Heart Thoughts: The Season for Nonviolence

Happy February 1st! If you have been in any of the stores recently you will see all the valentine’s candy on full display. So yes, February is known as the “Love” month. We will spread that love around by sharing food together. Our next potluck will be on February 12. Let’s have some fun… while you are out and about pick up a package of valentines that the children give to each other and address them to your friends in our community. We can exchange valentines!

The Season for Nonviolence began on Monday with the anniversary of the assassination of Gandhi in 1948 and will end on April 4 with the anniversary of the assassination of Martin Luther King, Jr. in 1968. I found it fitting to do a series that aligns with the Season.HeartEthics For The New Millennium written by the Dalai Lama. Although the book was written in 1999 just as we were to move into the 21st Century, the material is as relevant today as it was then.

The book is neither religious nor about Buddhism; it is a book based on universal principles. The Dalai Lama believes that all humans are in pursuit to find happiness and avoid suffering.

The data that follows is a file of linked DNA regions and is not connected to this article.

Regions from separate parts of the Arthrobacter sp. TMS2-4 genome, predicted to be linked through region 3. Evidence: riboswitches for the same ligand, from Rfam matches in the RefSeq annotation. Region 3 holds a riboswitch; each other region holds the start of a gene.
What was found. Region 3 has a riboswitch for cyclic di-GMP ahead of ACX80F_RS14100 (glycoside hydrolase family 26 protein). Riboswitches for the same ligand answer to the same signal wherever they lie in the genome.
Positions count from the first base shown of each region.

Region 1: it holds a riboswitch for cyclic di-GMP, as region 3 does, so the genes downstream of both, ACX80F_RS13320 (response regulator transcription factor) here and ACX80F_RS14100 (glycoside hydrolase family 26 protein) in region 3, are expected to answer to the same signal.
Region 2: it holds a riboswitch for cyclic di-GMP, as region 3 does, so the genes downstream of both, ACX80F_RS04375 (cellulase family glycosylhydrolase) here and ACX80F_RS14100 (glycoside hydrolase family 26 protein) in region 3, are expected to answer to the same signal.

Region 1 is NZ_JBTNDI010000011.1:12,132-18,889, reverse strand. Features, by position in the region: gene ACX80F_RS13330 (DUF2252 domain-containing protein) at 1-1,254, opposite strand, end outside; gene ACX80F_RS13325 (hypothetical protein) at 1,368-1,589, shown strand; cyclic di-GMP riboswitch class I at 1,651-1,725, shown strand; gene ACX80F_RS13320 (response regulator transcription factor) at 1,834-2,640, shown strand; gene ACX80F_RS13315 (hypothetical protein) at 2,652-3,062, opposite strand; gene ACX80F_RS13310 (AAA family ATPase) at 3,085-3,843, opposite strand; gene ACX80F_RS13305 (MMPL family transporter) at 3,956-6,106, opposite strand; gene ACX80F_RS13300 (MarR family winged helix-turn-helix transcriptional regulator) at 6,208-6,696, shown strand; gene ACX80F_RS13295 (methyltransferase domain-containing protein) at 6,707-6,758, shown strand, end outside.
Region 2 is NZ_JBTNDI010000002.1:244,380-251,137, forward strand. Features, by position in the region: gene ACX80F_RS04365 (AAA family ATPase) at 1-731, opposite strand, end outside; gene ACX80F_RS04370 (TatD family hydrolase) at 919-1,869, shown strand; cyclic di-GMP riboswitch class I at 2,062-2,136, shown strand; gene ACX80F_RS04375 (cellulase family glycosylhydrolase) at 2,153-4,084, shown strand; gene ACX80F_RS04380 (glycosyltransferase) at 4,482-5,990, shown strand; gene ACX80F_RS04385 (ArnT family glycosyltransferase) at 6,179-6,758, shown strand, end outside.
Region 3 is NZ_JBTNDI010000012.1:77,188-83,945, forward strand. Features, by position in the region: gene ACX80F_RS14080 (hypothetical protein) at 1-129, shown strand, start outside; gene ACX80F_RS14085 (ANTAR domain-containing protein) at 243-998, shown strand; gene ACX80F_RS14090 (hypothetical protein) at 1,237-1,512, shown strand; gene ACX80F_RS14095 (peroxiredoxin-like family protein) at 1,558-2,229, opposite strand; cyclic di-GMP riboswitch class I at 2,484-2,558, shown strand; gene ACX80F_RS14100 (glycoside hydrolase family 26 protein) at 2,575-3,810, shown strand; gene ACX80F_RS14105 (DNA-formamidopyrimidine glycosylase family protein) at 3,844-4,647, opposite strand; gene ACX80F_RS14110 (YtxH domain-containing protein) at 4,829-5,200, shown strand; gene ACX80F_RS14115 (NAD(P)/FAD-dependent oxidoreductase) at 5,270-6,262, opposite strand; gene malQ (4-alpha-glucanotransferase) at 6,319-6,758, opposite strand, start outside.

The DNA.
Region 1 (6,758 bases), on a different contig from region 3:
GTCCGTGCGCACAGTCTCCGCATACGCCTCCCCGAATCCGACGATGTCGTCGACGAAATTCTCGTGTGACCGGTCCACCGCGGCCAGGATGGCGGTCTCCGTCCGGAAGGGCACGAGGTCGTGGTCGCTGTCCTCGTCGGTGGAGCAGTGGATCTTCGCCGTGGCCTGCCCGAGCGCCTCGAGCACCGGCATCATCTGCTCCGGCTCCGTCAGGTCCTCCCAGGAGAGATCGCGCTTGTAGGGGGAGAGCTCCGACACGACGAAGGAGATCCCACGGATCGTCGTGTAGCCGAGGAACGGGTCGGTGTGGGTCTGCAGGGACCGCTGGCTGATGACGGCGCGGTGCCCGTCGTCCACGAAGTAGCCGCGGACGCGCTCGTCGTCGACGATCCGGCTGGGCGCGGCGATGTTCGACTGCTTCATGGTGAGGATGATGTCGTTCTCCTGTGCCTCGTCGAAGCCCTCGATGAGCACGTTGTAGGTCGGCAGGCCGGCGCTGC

It is his impression that people living in modern materialistic urban societies are less happy and experience greater emotional and psychological suffering than those living in relatively poorer agrarian societies. It seems a paradox that this inner suffering is so often found amid material wealth. What is found is that people in modern societies have a greater dependence on machines and services with much greater independence/autonomy relative to other human beings.

Many of the problems of modern life – crime, abusive relationships, addictions, divorce, and suicide – are fundamentally ethical problems. They differ from the sufferings of sickness, old age and death in that none of these problems are by nature inevitable. They are of our own making. As we strive to gain happiness and fulfillment via material gain, we limit ourselves to satisfaction at the level of the senses.

Dalai Lama goes on to say that an emphasis on independence minimizes the importance of “the other” in our striving for happiness as well as makes insignificant the happiness of “the other.”

If you missed the service or want to view it again, click or tap here.

Here is a question you might want to give thought to… The Dalai Lama suggests that the desire to be happy and avoid suffering is universal. What is it you seek in your life …at the soul level?

This Sunday will be the continuation of Part 1 “The Foundation of Ethics.”

You are a blessing in my life,
Rev. Patricia Bessey


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